For those interested in a formal introduction to meditation in a retreat setting, the Bhavana Society Therevadan Buddhist Monastery and retreat center in High View, W.Va., is offering an “Introduction to Meditation” retreat for beginners, led by Bhante Seelananda, from Thursday, Aug. 18 to Sunday, Aug. 21.
Registration for Bhavana retreats opens 30 days before they begin, which should be Monday, July 18. Bhavana retreats fill fast, so if interested consider registering as soon after midnight as July 18 dawns as possible.
Bhavana retreats are offered in the traditional fashion of Buddhist teachings— free. But as the monastery survives entirely on donations (or ‘dana‘ to use the Pali term), donations are welcome to help keep the place going.
The Bhavana Society Theravada Buddhist Monastery near High View, W.Va., in Hampshire County, has announced its retreat schedule for 2016 on the monastery’s website. Retreat sign-ups begin 30 days before a retreat begins and you are encouraged to sign up quickly as Bhavana retreats are attended by people from around the country and world and fill up fast. There is no charge for retreats, in the spirit of Buddhist traditions that sees teachings as given freely because they are considered priceless. But dana — generosity — is always welcome as Bhavana survives entirely upon the generosity of its supporters and visitors.
The Introduction to Meditation retreat, Thursday, March 24 to Sunday, March 27 is open for registrations, but only for women, as all the spots for men have been filled. Here is the schedule for the year:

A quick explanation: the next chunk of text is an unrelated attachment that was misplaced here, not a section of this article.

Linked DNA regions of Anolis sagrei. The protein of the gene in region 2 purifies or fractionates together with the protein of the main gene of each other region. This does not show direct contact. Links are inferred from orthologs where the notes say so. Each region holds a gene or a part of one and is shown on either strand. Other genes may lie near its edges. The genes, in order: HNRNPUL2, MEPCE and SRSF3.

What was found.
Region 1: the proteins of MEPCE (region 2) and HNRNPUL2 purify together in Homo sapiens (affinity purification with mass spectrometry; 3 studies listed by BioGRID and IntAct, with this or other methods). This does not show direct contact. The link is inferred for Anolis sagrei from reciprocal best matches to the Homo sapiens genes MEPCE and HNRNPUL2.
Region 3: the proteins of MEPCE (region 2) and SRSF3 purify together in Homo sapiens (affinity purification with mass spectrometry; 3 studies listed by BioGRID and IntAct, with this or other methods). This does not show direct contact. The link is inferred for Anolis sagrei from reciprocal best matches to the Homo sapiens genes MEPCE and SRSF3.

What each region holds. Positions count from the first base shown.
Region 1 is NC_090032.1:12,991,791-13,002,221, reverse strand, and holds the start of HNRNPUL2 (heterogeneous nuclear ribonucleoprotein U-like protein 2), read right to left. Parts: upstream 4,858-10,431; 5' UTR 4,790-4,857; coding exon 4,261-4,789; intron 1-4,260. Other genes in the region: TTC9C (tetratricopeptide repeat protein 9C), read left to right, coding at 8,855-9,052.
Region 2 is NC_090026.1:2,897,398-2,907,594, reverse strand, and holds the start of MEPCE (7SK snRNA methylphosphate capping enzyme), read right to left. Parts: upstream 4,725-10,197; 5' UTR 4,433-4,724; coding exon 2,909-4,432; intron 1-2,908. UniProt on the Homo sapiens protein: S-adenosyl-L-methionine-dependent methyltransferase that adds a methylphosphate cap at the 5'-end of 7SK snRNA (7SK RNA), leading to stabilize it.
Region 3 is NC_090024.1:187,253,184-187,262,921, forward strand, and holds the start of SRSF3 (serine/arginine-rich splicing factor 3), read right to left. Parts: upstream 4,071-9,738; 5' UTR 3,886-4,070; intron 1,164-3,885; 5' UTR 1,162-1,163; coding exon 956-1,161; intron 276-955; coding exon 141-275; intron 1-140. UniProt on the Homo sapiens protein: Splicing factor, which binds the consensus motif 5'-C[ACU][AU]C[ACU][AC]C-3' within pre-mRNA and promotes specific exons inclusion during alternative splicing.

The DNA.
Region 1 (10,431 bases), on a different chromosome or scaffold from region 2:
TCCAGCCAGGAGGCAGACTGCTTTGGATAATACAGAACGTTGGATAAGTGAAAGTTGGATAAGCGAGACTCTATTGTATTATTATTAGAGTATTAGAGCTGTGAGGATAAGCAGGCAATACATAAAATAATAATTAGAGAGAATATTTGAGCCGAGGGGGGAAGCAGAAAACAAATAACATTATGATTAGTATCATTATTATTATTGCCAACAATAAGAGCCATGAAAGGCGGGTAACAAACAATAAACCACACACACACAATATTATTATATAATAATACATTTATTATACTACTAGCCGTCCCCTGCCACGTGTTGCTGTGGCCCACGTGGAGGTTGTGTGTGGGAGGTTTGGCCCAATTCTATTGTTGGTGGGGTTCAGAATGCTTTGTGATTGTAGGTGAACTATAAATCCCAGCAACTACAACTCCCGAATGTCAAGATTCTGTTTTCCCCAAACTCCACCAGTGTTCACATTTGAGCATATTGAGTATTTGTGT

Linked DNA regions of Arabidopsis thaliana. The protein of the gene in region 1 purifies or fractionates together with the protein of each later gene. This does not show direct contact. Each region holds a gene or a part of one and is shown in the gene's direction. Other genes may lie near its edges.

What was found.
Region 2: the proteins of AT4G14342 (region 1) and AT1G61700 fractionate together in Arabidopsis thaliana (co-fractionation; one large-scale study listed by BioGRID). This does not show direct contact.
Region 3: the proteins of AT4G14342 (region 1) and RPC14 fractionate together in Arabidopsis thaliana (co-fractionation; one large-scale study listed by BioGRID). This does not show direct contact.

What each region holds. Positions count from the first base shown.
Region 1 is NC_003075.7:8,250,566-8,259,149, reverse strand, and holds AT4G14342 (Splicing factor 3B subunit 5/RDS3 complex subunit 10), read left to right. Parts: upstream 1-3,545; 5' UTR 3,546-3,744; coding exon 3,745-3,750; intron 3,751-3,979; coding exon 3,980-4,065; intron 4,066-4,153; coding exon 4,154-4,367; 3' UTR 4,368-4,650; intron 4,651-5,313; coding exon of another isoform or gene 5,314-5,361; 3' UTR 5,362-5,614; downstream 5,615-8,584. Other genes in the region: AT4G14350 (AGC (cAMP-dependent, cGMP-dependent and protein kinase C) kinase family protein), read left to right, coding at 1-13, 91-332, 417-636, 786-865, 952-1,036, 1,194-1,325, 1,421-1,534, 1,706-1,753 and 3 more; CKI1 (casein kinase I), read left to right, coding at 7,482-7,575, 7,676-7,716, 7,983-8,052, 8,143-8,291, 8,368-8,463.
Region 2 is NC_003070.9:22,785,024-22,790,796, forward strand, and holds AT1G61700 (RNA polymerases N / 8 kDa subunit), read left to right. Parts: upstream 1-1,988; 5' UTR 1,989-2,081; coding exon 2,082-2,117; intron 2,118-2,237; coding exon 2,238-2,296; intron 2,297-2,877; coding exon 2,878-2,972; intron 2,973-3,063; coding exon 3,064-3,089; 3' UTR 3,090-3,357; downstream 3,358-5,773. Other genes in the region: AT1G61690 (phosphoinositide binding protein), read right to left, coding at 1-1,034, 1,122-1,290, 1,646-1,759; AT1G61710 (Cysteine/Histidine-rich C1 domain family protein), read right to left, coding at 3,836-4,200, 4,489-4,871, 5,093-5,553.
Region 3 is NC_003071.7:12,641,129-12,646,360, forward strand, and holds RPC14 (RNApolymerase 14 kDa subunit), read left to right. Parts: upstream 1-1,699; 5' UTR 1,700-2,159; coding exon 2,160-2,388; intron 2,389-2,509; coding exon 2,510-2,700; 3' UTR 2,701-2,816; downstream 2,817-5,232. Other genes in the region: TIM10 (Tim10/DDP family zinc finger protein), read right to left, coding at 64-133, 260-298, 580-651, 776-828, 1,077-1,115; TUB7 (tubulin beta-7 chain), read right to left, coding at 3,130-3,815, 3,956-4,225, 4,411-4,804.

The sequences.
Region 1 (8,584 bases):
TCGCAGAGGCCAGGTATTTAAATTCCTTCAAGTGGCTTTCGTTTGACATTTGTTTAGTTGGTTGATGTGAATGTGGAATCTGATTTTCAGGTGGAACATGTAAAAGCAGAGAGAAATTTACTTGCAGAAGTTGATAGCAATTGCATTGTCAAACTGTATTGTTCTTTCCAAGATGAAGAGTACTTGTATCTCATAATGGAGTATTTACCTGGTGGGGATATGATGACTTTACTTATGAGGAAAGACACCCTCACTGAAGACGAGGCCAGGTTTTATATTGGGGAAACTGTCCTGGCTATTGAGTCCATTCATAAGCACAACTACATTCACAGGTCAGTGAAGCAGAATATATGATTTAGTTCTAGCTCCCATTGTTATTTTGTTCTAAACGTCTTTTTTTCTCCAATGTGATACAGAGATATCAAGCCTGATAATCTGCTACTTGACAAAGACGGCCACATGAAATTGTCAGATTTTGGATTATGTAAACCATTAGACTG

WHO: Lama Kathy Wesley (Gyurme Chötsö) WHAT: “Guidebook to Compassion: The 37 Practices of a Bodhisattva” WHEN: Nov. 3-4, 2012 WHERE: Saranam, a secluded retreat house on a hilltop just north of Elkins, W.Va.
DETAILS: The Thirty-Seven Practices of a Bodhisattva is a classic treasury of Mahayana advice by the Tibetan Buddhist master Ngulchu Thogme. In these 37 four-line verses, Thogme describes how a bodhisattva — a being in the Mahayana Buddhist tradition committed to attaining enlightenment for the benefit of suffering beings — would train in the path of sacred selflessness. His text begins with the bodhisattva’s lofty aspiration to benefit others, then works through the Six Perfections (generosity, ethics, patience, diligence, meditation and wisdom), which are the actions that bring about a bodhisattva’s enlightenment. Along the way, Thogme describes how a bodhisattva would respond to disappointment, loss, theft, personal injury, insult, and other painful problems of the human condition. The advice challenges our deeply-held self-centered beliefs and shows us the new possibilities opened by a life lived in the condition of love. Continue reading Area Retreats: Lama Kathy at Saranam near Elkins, W.Va.→
A meditation group in the Buddhist insight tradition, based in Charleston, W.Va.